Thanks!

If it is a simple relationship consisting of only the ID of another aggregate root there is likely no need for any consistency checking at the service level. The fact that an invoice may or may not be associated to a customer is unlikely to affect the validity of its persisted state. It’s just a simple value attribute.

Very likely you have a read side projection that aggregates a list of invoices for a customer. An event listener in the customer service listening for an invoice creation event updates the projection, adding an invoice to a customer. If the listener encounters an invoice with a customer ID that does not exist it can take appropriate action. It can perhaps create a customer entity with default values so that the invoice can be exposed. It can otherwise raise an alert or start a business process to resolve the issue.

1 Like

What Phil said.

An Aggregate Root, almost by definition, shouldn’t have to check anything else in order to perform an operation on it’s data.

Aggregate: A cluster of associated objects that are treated as a unit for the purpose of data changes .

You are proposing a tight coupling between customers and invoices. If that’s truly necessary, then they are not aggregate roots: Customer is the aggregate root and Invoice is an Entity under Customer.

But I like Phil’s way better.

1 Like

Dear Phil and David,

Completely agree that the aggregate root is not the place on CQRS to force domain Business rules/logic.

But in this programming model we’re mixing 2 DDD/CQRS concepts in one Java class: the Command Handler (CQRS) and the Domain Entity (DDD). Which is ok and quite common on different CQRS implementations, but we shouldn’t mix concepts despite being implemented on the same class.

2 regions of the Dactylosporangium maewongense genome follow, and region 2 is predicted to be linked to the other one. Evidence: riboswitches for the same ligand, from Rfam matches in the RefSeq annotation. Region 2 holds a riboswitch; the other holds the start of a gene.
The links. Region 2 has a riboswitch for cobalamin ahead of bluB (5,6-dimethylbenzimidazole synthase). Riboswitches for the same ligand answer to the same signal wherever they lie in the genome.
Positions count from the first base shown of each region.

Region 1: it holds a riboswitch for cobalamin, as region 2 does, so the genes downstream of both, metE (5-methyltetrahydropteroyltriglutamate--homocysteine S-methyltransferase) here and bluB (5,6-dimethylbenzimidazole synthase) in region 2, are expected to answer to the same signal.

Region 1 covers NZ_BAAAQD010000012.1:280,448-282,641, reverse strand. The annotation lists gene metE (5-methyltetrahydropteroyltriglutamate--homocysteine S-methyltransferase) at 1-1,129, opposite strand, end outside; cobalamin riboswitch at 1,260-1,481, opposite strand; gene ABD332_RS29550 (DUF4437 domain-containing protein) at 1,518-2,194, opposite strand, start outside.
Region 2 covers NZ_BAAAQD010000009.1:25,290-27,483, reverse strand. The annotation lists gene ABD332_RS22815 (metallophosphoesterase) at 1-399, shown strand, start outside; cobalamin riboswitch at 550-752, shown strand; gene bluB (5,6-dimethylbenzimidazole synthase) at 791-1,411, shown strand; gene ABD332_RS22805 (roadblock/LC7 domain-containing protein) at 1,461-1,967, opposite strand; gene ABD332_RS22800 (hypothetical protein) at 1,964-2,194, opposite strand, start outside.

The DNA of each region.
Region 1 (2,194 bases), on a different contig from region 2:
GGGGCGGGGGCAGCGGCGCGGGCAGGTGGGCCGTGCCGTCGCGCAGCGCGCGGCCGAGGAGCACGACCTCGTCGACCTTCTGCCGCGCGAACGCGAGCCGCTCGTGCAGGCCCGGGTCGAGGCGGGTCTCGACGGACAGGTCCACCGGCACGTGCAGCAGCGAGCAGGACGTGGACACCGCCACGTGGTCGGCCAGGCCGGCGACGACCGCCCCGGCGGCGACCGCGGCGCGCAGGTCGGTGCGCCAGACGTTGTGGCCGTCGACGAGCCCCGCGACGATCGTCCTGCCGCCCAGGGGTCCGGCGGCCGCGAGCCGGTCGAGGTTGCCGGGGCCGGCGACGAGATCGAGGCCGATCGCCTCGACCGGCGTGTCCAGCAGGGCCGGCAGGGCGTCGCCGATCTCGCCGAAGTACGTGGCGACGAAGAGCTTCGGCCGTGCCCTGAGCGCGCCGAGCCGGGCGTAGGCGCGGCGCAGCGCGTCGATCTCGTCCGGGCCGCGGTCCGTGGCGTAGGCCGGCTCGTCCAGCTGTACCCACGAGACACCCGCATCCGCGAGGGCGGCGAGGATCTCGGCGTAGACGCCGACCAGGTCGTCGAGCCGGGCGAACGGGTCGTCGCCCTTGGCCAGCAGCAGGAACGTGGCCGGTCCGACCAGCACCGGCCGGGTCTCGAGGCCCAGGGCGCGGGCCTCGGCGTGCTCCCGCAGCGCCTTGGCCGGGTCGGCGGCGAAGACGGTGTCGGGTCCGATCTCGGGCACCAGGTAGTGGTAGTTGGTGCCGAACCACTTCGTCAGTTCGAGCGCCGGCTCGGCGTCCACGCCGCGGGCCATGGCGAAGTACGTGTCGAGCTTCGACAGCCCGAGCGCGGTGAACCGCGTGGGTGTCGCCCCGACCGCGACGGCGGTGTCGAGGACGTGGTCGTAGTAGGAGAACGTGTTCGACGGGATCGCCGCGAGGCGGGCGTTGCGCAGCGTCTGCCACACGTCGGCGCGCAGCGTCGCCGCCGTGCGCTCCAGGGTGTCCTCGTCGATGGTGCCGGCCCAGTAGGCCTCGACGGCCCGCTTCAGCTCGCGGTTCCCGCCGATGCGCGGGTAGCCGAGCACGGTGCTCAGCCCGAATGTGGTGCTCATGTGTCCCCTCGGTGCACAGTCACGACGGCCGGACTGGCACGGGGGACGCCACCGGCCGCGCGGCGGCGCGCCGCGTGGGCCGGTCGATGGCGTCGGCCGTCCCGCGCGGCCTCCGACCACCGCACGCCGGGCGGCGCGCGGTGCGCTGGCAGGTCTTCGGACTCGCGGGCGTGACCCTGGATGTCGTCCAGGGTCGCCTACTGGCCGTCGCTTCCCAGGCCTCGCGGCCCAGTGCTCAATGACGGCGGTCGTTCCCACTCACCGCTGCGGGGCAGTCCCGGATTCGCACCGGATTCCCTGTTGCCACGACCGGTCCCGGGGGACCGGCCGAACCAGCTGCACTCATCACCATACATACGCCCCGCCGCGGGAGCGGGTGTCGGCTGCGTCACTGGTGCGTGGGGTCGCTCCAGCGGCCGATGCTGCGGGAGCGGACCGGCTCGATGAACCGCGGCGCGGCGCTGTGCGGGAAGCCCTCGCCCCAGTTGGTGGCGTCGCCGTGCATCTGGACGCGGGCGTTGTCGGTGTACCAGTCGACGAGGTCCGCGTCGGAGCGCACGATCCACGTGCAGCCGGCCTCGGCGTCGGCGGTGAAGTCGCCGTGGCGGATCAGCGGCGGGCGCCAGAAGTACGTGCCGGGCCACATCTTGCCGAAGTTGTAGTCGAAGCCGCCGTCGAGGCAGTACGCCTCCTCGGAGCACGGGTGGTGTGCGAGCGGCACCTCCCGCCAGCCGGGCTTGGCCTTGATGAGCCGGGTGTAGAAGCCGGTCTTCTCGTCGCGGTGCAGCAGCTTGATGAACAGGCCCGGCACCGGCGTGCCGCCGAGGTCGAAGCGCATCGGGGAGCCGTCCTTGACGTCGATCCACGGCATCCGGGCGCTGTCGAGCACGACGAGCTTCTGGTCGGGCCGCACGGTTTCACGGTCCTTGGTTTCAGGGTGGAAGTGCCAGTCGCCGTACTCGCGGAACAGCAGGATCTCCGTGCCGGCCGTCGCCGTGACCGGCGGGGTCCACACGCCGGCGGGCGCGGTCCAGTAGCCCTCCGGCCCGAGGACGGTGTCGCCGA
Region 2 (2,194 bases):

Axon [see 1] for example allows to implement Command Handlers on the aggregates or alternatively as singleton classes.
But AFAIK this is not supported in Akka Serverless (not sure also if would use it, sincerely, as current model is enough for at least my current projects).

In CQRS architectures it’s the responsibility of the Command Handler to force those business rules. Other options like introducing Application Layer facades or specific validation objects/DTOs have bee throughly discussed on the CQRS community (like Udi Dahan or Vaughn Vernon. See [2]).

In my example Domain it’s a perfectly valid business Rule that an invoice must be associated when created with an existing customer, so “something” must force this business rule, being the Command Handler, and it will need access to other AR info through Domain Services (those defined in the .proto APIs). If when rehydrating the AR from the events the customer with that ID has been deleted etc I will notify the user or take the action I consider, but want to enforce this business rule (or any other implying 2 Domain Entities) on my domain.

And my problem is that I don’t know how to invoke those Domain Services synchronously, as shown in the example.

As detailed I fully agree it shouldn’t be validated on the Event Handlers (that are an intrinsic part of the AR, not like the Command Handlers, which can be on a different Java class).

So, basically, how can we safely invoke a Domain Service on the Domain Entity / AR and act according with the invocation result, despite being an asynchronous call?

I’m missing something like ServiceCall onComplete/onError or the way Lightbend’s Lagom does it.

Hopefully it’s clearer now.

Thx,

Altair

[1] Command Model - Axon Reference Guide
[2] Domain Model Validation - Kamil Grzybek